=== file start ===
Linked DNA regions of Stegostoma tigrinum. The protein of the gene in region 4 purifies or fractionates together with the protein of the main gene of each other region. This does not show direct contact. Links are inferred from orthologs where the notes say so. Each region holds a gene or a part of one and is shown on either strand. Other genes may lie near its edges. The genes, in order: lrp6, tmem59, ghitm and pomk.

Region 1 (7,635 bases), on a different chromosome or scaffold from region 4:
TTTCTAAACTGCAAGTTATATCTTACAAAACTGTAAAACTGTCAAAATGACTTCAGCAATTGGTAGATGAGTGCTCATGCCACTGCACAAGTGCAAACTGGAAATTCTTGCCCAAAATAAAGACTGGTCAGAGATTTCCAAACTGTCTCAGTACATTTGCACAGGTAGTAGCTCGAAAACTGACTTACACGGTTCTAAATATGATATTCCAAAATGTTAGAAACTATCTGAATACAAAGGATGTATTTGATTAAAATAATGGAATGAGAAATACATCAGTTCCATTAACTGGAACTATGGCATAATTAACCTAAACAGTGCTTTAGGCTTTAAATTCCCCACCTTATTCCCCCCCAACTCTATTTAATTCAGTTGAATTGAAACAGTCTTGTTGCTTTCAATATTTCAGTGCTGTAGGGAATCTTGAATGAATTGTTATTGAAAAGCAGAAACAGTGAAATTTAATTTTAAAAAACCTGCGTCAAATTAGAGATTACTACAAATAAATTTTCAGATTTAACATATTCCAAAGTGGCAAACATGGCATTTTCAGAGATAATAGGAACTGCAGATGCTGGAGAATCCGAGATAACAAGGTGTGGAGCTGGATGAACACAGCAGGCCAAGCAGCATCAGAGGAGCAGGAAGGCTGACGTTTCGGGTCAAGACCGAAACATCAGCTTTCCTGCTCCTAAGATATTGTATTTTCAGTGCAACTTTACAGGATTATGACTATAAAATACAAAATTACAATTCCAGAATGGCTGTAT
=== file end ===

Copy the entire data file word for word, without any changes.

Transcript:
Linked DNA regions of Stegostoma tigrinum. The protein of the gene in region 4 purifies or fractionates together with the protein of the main gene of each other region. This does not show direct contact. Links are inferred from orthologs where the notes say so. Each region holds a gene or a part of one and is shown on either strand. Other genes may lie near its edges. The genes, in order: lrp6, tmem59, ghitm and pomk.

Region 1 (7,635 bases), on a different chromosome or scaffold from region 4:
TTTCTAAACTGCAAGTTATATCTTACAAAACTGTAAAACTGTCAAAATGACTTCAGCAATTGGTAGATGAGTGCTCATGCCACTGCACAAGTGCAAACTGGAAATTCTTGCCCAAAATAAAGACTGGTCAGAGATTTCCAAACTGTCTCAGTACATTTGCACAGGTAGTAGCTCGAAAACTGACTTACACGGTTCTAAATATGATATTCCAAAATGTTAGAAACTATCTGAATACAAAGGATGTATTTGATTAAAATAATGGAATGAGAAATACATCAGTTCCATTAACTGGAACTATGGCATAATTAACCTAAACAGTGCTTTAGGCTTTAAATTCCCCACCTTATTCCCCCCCAACTCTATTTAATTCAGTTGAATTGAAACAGTCTTGTTGCTTTCAATATTTCAGTGCTGTAGGGAATCTTGAATGAATTGTTATTGAAAAGCAGAAACAGTGAAATTTAATTTTAAAAAACCTGCGTCAAATTAGAGATTACTACAAATAAATTTTCAGATTTAACATATTCCAAAGTGGCAAACATGGCATTTTCAGAGATAATAGGAACTGCAGATGCTGGAGAATCCGAGATAACAAGGTGTGGAGCTGGATGAACACAGCAGGCCAAGCAGCATCAGAGGAGCAGGAAGGCTGACGTTTCGGGTCAAGACCGAAACATCAGCTTTCCTGCTCCTAAGATATTGTATTTTCAGTGCAACTTTACAGGATTATGACTATAAAATACAAAATTACAATTCCAGAATGGCTGTAT